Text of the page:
The law of diminishing returns may prove anything smaller than 5nm difficult
SANTA CLARA, Calif. — Engineers see many options to create 5-, 3- and even 2-nm semiconductor process technologies, but some are not sure that they will be able to squeeze commercial advantages from them even at 5 nm.
The increasing complexity and cost of making ever-smaller chips is leading to diminishing returns. Data rates are peaking at 3 GHz for mobile processors, and power and area gains will narrow at 7 nm, said a Qualcomm engineer in a panel at a Synopsys user group event here.
Speed gains of 16% at 10 nm may dry up at 7 nm due to resistance in metal lines. Power savings will shrink from 30% at 10 nm to 10–25% at 7 nm, and area shrinks may decline from 37% at 10 nm to 20–30% at 7 nm, said Paul Penzes, a senior director of engineering on Qualcomm’s design technology team.
For decades, the electronics industry followed a roadmap codified by Moore’s law of doubling the number of transistors on a chip roughly every two years. The result was a fast pace of ever-smaller, faster, cheaper products from PCs to smartphones.
“Area still scales in strong double digits, but the hidden cost increases in masks means the actual cost advantages and other improvements are starting to slow down … It’s not clear what will remain at 5 nm,” said Penzes, suggesting that 5-nm nodes may only be extensions of 7 nm.
Versions of today’s FinFET transistors will be used down to the 5-nm node, said technologists from Synopsys and Samsung on the panel. Below a width of about 3.5 nm, FinFETs will hit a hard limit.
Designers will need to transition to a stack of probably three thin horizontal nanowires sometimes called nano-slabs, said Victor Moroz, a fellow and transistor expert at Synopsys. For its part, Samsung has announced plans to use a gate-all-around transistor for a 4-nm process that it aims to have in production by 2020.
At future nodes, pitch scaling will slow to about 0.8x per generation, according to Munoz of Synopsys. That will force designers to shrink cell heights from about 228 nm with two fins and six tracks at 7 nm to 130–100 nm with five tracks and a single fin at 3 and 2 nm, he said.
Using such techniques, “silicon looks to safely take us to 2 nm, and after that, we may look to graphene,” he concluded.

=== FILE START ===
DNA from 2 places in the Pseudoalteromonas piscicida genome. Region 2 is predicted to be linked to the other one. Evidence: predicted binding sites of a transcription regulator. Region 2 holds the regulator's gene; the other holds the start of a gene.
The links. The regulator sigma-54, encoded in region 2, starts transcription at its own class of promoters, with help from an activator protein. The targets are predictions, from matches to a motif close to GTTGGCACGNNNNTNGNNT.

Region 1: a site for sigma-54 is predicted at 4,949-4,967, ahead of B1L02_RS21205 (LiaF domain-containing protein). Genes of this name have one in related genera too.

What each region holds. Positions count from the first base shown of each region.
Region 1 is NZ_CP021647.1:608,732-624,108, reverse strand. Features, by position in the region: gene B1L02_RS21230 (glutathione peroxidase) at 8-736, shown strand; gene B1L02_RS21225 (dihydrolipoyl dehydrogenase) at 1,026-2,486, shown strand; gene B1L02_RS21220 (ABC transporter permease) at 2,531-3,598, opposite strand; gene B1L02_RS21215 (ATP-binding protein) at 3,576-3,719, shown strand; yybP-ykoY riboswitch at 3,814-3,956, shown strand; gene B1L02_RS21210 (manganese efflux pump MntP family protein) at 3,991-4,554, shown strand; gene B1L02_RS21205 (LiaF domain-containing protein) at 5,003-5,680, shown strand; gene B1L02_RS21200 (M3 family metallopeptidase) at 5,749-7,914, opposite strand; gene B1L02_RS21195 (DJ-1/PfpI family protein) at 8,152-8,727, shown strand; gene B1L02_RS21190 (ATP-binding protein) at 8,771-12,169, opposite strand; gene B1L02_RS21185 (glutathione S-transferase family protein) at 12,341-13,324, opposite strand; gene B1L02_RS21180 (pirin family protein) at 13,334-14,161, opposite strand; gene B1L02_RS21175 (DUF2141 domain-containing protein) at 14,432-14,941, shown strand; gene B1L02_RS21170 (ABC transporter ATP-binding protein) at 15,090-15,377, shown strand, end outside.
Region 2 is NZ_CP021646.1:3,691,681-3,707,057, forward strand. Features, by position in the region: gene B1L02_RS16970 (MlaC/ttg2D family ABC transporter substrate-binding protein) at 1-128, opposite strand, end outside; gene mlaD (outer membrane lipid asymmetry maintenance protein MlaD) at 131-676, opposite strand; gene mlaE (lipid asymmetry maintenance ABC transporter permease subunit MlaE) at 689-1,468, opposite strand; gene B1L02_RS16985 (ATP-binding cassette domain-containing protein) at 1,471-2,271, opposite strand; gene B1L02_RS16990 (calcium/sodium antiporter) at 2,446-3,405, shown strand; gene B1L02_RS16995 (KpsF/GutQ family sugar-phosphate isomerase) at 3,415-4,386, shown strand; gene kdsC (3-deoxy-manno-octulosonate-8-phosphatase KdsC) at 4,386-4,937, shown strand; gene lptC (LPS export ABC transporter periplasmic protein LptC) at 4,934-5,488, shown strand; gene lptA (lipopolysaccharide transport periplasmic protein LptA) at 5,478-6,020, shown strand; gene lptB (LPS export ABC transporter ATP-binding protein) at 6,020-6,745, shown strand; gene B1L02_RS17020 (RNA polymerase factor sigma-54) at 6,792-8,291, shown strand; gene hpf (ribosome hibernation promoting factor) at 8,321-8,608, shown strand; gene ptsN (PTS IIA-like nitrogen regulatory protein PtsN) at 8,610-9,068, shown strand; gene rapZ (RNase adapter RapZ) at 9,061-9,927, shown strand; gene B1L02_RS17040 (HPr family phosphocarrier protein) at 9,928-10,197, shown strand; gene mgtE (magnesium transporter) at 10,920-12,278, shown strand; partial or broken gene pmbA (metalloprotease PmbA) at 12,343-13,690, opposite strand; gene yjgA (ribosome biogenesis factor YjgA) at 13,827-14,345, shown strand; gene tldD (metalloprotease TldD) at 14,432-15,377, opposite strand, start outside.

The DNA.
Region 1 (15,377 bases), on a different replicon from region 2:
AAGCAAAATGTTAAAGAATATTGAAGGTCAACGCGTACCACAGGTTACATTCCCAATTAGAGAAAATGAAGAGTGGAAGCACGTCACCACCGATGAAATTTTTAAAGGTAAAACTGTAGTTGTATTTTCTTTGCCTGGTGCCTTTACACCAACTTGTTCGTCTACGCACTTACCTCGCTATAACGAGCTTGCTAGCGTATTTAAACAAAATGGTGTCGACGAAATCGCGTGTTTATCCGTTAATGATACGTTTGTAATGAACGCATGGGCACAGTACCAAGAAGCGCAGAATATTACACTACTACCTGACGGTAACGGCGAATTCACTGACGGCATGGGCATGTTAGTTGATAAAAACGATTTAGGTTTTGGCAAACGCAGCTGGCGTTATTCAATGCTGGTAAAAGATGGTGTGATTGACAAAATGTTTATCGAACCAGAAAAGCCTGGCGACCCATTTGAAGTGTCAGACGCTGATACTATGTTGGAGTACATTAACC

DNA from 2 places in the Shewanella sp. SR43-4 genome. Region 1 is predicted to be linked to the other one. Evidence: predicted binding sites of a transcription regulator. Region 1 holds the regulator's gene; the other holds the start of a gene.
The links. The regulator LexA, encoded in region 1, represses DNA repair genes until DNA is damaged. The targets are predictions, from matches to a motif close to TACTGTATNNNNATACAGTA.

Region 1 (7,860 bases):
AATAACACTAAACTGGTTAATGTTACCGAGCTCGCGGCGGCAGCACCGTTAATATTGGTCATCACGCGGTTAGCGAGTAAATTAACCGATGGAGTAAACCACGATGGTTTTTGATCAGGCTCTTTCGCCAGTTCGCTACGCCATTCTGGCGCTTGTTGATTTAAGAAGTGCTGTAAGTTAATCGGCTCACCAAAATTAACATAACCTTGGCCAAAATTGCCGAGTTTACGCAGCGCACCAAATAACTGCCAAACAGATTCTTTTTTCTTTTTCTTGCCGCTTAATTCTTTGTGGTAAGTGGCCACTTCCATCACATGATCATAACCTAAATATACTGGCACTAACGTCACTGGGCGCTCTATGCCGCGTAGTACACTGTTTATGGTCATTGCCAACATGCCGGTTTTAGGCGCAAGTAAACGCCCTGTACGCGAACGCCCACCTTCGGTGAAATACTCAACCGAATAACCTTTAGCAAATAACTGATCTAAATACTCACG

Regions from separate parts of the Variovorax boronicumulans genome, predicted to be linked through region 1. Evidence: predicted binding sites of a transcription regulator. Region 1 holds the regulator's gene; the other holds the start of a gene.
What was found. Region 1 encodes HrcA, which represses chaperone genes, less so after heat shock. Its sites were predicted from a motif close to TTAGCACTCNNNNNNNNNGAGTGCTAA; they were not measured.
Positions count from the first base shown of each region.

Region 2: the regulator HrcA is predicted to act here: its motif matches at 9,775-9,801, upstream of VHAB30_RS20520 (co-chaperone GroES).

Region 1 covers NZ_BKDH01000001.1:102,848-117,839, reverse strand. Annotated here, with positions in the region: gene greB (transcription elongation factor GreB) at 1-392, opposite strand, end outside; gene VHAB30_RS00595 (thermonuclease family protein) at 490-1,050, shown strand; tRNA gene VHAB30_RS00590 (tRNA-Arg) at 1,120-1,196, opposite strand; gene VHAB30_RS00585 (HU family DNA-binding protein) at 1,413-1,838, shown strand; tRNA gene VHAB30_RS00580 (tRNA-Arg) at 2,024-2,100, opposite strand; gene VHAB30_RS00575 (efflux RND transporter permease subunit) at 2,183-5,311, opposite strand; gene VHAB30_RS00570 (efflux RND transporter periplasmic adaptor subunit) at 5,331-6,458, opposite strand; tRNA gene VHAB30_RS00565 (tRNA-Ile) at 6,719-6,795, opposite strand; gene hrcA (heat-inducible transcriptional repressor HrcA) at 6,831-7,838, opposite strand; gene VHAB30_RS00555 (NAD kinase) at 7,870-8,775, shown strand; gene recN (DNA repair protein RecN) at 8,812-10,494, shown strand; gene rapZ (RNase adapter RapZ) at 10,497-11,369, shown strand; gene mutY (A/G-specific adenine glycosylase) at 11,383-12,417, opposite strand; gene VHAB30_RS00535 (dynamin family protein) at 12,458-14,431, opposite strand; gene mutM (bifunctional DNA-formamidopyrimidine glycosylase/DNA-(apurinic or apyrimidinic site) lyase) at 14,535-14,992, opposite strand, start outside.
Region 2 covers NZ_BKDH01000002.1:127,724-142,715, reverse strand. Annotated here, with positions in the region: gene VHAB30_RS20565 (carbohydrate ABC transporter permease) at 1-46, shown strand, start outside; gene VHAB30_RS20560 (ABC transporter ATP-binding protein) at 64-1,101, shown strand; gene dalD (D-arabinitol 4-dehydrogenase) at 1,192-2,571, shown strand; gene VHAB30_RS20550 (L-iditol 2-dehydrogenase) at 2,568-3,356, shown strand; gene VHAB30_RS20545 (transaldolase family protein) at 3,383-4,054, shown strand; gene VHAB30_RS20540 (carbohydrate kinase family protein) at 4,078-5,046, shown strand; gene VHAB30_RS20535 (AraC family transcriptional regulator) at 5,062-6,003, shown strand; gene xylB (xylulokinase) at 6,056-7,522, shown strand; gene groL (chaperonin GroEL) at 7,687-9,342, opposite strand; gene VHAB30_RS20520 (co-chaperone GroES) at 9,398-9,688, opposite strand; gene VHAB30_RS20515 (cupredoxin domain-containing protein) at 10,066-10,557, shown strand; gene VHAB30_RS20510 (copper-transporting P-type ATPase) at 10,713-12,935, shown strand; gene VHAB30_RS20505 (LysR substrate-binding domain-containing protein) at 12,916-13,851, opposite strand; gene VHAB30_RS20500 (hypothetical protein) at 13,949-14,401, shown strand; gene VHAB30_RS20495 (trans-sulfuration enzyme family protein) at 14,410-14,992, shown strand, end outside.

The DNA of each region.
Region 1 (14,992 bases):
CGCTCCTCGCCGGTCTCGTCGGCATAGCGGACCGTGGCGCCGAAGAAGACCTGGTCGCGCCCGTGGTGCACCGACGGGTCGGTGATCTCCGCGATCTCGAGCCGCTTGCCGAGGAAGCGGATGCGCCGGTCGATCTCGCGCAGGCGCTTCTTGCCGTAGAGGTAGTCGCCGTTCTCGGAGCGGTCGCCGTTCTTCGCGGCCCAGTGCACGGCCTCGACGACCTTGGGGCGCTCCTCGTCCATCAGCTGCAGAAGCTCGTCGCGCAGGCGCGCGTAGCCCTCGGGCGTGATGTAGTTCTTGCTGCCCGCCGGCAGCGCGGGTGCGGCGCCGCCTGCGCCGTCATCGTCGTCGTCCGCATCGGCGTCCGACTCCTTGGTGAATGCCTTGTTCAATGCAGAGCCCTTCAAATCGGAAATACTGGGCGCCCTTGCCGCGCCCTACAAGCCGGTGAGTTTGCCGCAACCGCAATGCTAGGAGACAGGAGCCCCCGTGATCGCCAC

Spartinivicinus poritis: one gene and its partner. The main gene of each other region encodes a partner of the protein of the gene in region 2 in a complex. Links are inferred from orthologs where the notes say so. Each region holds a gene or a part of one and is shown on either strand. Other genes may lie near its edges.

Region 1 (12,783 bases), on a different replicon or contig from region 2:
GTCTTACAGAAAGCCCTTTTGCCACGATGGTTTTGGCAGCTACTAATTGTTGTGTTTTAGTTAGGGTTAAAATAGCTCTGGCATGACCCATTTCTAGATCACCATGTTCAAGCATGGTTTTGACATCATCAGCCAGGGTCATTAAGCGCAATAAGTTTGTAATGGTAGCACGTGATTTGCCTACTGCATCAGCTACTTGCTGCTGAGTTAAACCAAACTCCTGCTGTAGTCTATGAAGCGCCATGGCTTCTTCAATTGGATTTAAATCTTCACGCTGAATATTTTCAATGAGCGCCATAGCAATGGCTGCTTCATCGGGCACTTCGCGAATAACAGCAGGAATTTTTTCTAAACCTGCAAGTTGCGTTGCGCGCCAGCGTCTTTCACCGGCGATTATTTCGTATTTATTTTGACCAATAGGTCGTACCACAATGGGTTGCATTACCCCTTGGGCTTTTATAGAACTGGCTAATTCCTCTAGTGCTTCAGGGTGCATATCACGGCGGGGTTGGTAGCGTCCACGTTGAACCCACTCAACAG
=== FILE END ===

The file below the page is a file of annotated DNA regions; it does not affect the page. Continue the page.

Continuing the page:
However, in a Q&A session, one attendee expressed shock at the idea of a five-track cell with a single fin.
Confidence remains a key ingredient
The complexity of finer processes has tied chip designers to increasingly restrictive design rules, said Henry Sheng, a group R&D director at Synopsys. For instance, FinFETs brought new effects in waveform propagation, electro-migration, and device variations that engineers need to track.
“The abstractions we worked so hard to maintain are becoming porous as secondary and tertiary effects bubble up through the whole flow … from node to node, they intensify or change character,” he said, expressing optimism that “all of these effects will get solved.”
Panelists agreed that success depends on increasingly tight collaboration among foundry, EDA, and design engineers. Toward that goal, Qualcomm found that, to get optimal yields, it needs to tweak its leading-edge designs just before production starts, when the process node is more clearly defined.
“Because mobile processors are so competitive, foundries are putting in front of us less and less mature nodes,” said Penzes. “If you over-margin, then average unit cost goes up, and we are not competitive.”
“Today, you have to know quite a bit about the environment of a cell before you know its electrical characteristics,” he added. “Variations of 10% could take away the full advantage of a new process, so things that used to be noise can’t be left on the table.”
Penzes noted some recent work raising hopes. Foundries are finding ways to scale different cells at different rates, and EDA vendors promise improved routing, perhaps with help from extreme ultraviolet lithography (EUV).
Moroz of Synopsys said that engineers are also exploring many techniques to reduce resistance on metal lines that could open a door to speed gains. They include new structures such as via ladders and super-vias that span multiple metal layers as well as use of new materials such as cobalt and ruthenium.
A perennial ingredient for success continues to be raw confidence that engineers will find ways to solve thorny problems.
For example, Samsung has committed to specs for a 7-nm process with EUV and plans to make wafers this year, although it is still waiting on steppers. “As soon as ASML can deliver the tools, we are committed to high-volume manufacturing,” said Jongwook Kye, a vice president of design enablement for Samsung Foundry, on the panel.
Meanwhile, the South Korean chip giant is trying to define a new transistor for 4-nm production in 2020. “That’s a challenge we need to solve over the next couple of years, and as long as we collaborate with tool vendors and others, I believe we can achieve it,” said Kye.
— Rick Merritt, Silicon Valley Bureau Chief, EE Times